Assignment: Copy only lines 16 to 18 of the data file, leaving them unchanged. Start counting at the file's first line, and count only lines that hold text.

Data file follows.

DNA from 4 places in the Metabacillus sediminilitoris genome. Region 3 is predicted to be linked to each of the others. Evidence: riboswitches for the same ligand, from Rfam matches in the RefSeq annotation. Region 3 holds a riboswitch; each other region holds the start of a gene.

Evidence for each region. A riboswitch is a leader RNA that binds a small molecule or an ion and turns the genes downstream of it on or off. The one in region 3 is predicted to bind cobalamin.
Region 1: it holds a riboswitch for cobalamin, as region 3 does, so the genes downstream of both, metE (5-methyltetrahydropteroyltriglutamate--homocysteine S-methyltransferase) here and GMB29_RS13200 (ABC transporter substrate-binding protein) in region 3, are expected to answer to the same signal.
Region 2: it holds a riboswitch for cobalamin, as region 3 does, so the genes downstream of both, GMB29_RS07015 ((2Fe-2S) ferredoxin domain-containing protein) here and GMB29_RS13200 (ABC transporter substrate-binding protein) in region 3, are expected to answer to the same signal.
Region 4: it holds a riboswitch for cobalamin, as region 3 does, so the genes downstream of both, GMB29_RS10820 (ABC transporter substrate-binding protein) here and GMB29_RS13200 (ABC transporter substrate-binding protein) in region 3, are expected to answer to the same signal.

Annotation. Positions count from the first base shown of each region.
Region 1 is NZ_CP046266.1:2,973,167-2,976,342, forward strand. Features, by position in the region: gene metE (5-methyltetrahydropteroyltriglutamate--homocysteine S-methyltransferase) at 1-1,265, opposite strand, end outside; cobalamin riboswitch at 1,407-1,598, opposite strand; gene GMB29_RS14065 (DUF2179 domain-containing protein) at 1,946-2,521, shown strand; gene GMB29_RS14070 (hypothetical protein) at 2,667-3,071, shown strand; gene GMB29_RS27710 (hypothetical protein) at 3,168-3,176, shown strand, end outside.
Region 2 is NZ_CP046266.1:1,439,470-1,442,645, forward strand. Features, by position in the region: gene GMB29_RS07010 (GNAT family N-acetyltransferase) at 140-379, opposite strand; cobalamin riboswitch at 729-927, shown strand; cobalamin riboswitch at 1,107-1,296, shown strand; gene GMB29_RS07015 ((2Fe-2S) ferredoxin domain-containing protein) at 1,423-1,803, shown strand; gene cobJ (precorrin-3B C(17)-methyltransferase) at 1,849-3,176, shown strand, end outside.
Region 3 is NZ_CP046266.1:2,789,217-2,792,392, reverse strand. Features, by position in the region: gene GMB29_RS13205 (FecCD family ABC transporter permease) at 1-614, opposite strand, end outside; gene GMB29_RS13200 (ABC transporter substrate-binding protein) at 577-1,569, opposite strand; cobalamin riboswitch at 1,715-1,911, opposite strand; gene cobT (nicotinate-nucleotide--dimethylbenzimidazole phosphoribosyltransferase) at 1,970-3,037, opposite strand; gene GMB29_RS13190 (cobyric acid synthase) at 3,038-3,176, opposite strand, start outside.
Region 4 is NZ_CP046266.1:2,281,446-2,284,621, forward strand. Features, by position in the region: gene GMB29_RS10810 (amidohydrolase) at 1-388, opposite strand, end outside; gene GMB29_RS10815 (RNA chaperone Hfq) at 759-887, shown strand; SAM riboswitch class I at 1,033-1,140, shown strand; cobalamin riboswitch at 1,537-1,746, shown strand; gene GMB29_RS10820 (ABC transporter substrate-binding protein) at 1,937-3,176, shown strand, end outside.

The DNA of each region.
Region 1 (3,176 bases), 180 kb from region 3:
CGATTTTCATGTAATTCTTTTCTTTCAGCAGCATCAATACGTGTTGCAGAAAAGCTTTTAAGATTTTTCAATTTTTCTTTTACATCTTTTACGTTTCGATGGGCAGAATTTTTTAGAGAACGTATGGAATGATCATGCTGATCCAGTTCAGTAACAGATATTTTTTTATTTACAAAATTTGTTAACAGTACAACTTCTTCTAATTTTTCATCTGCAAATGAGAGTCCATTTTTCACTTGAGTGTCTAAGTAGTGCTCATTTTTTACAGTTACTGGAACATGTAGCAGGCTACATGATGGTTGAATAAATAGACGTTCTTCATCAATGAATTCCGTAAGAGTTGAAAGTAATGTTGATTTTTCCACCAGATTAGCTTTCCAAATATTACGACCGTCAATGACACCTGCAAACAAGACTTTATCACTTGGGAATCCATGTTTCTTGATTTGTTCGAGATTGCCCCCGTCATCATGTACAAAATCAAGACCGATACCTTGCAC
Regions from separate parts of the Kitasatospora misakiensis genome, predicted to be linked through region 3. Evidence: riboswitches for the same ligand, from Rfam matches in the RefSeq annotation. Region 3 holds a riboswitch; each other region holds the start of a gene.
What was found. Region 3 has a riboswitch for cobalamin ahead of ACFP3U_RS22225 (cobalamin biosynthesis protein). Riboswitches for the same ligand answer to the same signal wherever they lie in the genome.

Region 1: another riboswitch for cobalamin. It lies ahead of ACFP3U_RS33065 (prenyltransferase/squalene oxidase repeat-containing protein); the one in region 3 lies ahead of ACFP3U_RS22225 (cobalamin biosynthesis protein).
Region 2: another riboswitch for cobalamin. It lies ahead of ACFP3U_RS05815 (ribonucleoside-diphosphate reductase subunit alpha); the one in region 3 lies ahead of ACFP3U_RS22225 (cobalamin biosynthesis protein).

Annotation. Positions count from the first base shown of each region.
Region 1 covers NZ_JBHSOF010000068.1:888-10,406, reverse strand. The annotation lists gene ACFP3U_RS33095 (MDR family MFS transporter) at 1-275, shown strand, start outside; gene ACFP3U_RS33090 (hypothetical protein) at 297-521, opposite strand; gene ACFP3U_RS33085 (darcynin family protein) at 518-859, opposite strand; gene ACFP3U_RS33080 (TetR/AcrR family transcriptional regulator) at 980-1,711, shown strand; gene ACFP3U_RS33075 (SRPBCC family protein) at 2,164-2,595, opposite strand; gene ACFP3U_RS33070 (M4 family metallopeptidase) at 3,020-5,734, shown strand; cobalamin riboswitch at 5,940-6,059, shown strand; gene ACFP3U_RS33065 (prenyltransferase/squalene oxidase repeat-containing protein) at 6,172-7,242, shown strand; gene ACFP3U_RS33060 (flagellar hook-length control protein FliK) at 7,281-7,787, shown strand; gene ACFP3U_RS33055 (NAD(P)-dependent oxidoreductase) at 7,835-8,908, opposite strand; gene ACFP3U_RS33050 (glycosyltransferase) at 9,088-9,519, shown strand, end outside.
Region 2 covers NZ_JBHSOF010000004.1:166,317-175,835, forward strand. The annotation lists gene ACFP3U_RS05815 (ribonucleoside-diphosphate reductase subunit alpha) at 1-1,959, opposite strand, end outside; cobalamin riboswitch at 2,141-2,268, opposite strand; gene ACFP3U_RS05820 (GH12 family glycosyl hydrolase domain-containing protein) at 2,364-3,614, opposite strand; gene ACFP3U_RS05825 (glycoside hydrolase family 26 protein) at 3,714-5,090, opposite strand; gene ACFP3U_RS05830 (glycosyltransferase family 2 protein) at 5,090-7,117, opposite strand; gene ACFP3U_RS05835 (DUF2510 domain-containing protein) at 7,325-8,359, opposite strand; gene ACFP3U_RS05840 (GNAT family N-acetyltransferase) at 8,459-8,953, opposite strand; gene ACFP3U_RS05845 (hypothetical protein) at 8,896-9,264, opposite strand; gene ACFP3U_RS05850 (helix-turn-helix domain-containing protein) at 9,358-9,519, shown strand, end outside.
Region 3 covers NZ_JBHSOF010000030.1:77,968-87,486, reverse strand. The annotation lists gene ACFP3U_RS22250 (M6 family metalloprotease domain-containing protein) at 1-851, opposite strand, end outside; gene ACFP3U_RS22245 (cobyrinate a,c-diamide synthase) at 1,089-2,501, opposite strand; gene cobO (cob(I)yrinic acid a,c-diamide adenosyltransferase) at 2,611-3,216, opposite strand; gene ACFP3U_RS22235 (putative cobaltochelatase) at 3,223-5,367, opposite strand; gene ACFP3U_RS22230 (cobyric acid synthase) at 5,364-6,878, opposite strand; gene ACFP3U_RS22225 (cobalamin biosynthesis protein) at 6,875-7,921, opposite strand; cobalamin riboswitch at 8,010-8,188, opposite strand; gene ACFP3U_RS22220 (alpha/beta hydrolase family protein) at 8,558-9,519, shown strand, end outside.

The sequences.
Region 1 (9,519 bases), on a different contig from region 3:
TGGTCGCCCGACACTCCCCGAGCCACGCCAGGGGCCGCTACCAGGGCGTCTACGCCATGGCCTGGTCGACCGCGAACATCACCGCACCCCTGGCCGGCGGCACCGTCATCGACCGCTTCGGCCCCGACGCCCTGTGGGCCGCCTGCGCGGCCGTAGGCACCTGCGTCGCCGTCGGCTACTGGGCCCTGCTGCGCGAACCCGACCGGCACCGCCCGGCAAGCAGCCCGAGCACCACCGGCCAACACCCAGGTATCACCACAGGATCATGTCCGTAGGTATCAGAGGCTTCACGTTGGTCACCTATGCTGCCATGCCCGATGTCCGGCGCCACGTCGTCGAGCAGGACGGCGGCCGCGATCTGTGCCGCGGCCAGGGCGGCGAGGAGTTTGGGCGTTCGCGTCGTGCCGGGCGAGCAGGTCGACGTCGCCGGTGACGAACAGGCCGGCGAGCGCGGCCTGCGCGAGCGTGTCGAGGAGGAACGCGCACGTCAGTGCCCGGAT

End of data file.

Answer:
Region 1: another riboswitch for cobalamin. It lies ahead of ACFP3U_RS33065 (prenyltransferase/squalene oxidase repeat-containing protein); the one in region 3 lies ahead of ACFP3U_RS22225 (cobalamin biosynthesis protein).
Region 2: another riboswitch for cobalamin. It lies ahead of ACFP3U_RS05815 (ribonucleoside-diphosphate reductase subunit alpha); the one in region 3 lies ahead of ACFP3U_RS22225 (cobalamin biosynthesis protein).

Annotation. Positions count from the first base shown of each region.